A pleasingly traditional gothic mystery. Reclusive composer Richard Marlowe (Rutger Hauer) immolates himself and leaves his estate – including copyrights on his music – to his long-estranged daughter Rose (Freya Tingley), a rising concert violinist. She leaves for his eerie old estate in France, and her manager Charles (Simon Abkarian) – who has his own reasons for wanting to stay involved in her career and this sudden legacy – investigates the circumstances of Marlowe’s near-disappearance years ago. In the empty mansion, Rose is troubled by minor apparitions – some reminiscent of the ghost kids from M.R. James’ ‘Lost Hearts’ – and discovers her father’s last work, a sonata whose staves contain mystic sigils that turn out to be codes for interpreting the score (a symbol relating to a mirror means that a passage should be played backwards, etc). As she puzzles it out, influenced from beyond the grave, it becomes apparent that there’s a darker purpose, involving a Lovecraftian fissure of space and time, to the dead man’s wish that his sonata be performed.
Shot mostly in Latvia, this is a first feature from director Andrew Desmond – who also co-wrote with Arthur Motin – and confident in its use of classical genre material. Like a few other recent gothics (Voice From the Stone, Elizabeth Harvest), it foregrounds an unusual, interesting female protagonist who finds herself exploring an old dark house dominated by a sinister, often-absent male and reaches conclusions about her own dark origins. Tingley, who has had regular roles on Hemlock Grove and Once Upon a Time, is appealingly fragile as Rose, later showing a ruthless, art-before-everything streak that hints she’s inherited more of her strange father’s character than she lets on. Abkarian’s ex-drunk small-time agent, afraid of losing his main client but also genuinely concerned for her personal and professional well-being, is a usefully complicated secondary character, always judged against the apparently monstrous dead father. Hauer, in one of his final roles, is barely glimpsed as a presence, but his portrait dominates the main hall of his castle-like estate.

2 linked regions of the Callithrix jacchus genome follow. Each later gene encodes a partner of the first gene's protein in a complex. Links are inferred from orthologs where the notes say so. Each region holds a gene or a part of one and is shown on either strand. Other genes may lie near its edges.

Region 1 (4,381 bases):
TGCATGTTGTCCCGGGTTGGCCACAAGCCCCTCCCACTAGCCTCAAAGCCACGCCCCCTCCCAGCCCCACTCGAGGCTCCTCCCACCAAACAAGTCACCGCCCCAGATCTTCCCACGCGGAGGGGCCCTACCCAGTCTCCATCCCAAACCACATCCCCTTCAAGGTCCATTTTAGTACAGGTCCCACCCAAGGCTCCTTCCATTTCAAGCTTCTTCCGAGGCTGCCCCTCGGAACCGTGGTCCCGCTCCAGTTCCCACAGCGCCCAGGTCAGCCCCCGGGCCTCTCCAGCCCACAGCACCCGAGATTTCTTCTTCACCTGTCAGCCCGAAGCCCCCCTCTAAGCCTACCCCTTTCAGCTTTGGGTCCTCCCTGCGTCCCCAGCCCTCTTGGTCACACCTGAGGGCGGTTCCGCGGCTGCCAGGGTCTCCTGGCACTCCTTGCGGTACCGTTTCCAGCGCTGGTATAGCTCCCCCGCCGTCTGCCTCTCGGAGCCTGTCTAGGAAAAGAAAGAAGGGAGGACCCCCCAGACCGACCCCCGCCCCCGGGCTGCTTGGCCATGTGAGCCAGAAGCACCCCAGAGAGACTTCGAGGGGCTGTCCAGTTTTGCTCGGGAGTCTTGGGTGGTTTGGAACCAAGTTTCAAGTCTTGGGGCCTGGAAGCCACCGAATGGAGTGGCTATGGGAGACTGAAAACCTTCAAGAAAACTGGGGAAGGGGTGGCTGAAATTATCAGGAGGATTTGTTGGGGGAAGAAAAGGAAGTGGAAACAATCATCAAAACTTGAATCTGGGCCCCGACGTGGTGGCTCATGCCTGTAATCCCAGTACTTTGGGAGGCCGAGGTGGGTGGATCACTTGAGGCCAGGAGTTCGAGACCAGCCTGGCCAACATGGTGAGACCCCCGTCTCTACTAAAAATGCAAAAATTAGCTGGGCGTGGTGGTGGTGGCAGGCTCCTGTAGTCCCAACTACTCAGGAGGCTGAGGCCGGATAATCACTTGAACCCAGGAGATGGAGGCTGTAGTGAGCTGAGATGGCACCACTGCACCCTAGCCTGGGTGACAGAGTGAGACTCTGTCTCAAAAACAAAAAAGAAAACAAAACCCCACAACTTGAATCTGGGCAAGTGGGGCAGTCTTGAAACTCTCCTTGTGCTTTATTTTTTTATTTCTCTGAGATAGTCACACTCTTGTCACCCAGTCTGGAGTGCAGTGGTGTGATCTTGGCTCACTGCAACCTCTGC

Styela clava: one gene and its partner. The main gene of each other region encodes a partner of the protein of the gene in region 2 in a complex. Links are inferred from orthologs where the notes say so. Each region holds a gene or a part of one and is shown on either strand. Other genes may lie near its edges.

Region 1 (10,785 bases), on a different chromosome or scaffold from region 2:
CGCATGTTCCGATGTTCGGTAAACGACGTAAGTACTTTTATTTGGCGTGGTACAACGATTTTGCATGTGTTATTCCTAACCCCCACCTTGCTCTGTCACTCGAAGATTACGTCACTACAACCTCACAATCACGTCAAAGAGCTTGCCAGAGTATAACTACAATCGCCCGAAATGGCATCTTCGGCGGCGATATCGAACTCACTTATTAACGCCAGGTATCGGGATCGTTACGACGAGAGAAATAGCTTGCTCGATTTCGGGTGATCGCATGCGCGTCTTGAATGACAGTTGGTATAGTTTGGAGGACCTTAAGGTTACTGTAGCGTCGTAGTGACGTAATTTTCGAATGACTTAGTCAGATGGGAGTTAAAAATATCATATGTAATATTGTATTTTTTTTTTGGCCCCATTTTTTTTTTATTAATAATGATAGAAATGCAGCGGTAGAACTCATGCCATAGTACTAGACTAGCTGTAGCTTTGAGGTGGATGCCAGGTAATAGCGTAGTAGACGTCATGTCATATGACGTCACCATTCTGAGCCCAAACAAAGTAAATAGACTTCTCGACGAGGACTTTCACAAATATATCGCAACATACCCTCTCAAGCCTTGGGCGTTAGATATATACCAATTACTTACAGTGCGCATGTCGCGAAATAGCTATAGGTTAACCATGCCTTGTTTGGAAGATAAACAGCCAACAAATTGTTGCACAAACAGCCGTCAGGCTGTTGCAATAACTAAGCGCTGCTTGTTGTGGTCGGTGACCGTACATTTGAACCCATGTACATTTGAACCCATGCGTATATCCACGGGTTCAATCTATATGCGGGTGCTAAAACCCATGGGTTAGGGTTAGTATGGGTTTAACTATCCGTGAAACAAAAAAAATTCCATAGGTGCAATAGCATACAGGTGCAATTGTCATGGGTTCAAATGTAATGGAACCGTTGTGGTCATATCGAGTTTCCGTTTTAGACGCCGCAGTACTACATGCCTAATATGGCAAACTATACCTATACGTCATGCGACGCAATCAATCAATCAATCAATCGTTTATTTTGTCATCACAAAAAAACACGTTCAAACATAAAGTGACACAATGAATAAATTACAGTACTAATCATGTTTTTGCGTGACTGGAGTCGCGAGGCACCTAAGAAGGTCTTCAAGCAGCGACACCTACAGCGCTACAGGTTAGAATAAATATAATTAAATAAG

It’s a small, novelettish story – owing more to literary forebears (like Lovecraft’s ‘The Music of Erich Zann’ or J. Meade Falkner’s The Lost Stradivarius than to gothic revival movies like Crimson Peak – well-told, with hints of cosmic horror and a great deal of likeably shivery haunted house atmosphere.
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